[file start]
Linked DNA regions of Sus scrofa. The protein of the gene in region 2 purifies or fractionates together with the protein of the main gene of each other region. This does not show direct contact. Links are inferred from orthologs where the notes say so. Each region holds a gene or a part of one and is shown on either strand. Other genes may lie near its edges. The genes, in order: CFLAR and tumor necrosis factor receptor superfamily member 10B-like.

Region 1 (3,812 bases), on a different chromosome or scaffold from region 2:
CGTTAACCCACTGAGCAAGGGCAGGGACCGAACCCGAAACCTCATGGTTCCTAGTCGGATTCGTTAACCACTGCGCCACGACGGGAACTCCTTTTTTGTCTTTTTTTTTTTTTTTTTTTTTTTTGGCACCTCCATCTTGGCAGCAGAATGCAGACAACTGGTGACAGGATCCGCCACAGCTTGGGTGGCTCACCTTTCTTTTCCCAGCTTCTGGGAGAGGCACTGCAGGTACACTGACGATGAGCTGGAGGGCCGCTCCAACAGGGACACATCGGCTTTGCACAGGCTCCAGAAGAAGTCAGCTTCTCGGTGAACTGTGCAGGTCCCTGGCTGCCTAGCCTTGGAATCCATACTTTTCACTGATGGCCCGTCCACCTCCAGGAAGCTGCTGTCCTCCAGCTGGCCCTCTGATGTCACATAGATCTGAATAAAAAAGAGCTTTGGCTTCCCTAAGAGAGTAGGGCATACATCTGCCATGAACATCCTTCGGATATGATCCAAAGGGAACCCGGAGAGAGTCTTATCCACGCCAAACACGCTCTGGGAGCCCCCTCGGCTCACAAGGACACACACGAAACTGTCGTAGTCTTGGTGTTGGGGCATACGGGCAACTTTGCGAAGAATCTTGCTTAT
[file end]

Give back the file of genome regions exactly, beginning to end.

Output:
Linked DNA regions of Sus scrofa. The protein of the gene in region 2 purifies or fractionates together with the protein of the main gene of each other region. This does not show direct contact. Links are inferred from orthologs where the notes say so. Each region holds a gene or a part of one and is shown on either strand. Other genes may lie near its edges. The genes, in order: CFLAR and tumor necrosis factor receptor superfamily member 10B-like.

Region 1 (3,812 bases), on a different chromosome or scaffold from region 2:
CGTTAACCCACTGAGCAAGGGCAGGGACCGAACCCGAAACCTCATGGTTCCTAGTCGGATTCGTTAACCACTGCGCCACGACGGGAACTCCTTTTTTGTCTTTTTTTTTTTTTTTTTTTTTTTTGGCACCTCCATCTTGGCAGCAGAATGCAGACAACTGGTGACAGGATCCGCCACAGCTTGGGTGGCTCACCTTTCTTTTCCCAGCTTCTGGGAGAGGCACTGCAGGTACACTGACGATGAGCTGGAGGGCCGCTCCAACAGGGACACATCGGCTTTGCACAGGCTCCAGAAGAAGTCAGCTTCTCGGTGAACTGTGCAGGTCCCTGGCTGCCTAGCCTTGGAATCCATACTTTTCACTGATGGCCCGTCCACCTCCAGGAAGCTGCTGTCCTCCAGCTGGCCCTCTGATGTCACATAGATCTGAATAAAAAAGAGCTTTGGCTTCCCTAAGAGAGTAGGGCATACATCTGCCATGAACATCCTTCGGATATGATCCAAAGGGAACCCGGAGAGAGTCTTATCCACGCCAAACACGCTCTGGGAGCCCCCTCGGCTCACAAGGACACACACGAAACTGTCGTAGTCTTGGTGTTGGGGCATACGGGCAACTTTGCGAAGAATCTTGCTTAT